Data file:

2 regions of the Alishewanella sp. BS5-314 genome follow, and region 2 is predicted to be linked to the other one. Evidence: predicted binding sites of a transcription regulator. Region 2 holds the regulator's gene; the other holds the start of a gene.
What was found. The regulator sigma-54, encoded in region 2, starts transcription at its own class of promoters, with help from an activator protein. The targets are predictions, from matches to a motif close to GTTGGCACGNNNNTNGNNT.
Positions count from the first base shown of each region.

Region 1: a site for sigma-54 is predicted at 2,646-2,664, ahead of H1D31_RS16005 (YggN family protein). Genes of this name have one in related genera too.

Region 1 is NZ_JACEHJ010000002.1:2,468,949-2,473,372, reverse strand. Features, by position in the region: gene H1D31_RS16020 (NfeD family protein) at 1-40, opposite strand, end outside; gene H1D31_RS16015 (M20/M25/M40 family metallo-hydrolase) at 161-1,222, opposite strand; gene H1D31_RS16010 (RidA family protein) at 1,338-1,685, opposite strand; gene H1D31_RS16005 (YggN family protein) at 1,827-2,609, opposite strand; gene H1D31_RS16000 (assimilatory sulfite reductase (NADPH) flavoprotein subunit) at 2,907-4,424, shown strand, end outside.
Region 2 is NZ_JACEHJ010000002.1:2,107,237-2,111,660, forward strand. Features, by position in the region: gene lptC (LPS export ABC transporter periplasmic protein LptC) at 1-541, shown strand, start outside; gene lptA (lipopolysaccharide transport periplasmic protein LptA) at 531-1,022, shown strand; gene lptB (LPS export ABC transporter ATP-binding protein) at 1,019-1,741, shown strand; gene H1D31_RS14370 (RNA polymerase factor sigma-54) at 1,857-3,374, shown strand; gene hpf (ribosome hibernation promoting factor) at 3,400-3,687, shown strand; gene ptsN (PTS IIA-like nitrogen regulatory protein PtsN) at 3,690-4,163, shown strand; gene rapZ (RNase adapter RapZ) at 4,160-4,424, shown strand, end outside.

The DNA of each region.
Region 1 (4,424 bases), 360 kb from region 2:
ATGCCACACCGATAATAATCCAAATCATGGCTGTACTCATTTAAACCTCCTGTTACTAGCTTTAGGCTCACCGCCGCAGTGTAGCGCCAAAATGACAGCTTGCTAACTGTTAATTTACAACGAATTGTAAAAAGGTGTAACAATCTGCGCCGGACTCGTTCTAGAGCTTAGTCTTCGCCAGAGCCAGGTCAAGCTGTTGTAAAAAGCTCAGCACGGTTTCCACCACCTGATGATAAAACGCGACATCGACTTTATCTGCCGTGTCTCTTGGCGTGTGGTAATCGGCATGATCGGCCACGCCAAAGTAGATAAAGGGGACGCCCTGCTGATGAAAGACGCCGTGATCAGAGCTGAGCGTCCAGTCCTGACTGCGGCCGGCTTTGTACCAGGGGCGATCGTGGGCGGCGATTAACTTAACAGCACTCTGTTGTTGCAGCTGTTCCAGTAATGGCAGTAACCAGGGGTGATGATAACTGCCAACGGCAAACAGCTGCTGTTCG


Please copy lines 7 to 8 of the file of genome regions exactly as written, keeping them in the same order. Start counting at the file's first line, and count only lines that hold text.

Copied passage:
The DNA of each region.
Region 1 (4,424 bases), 360 kb from region 2: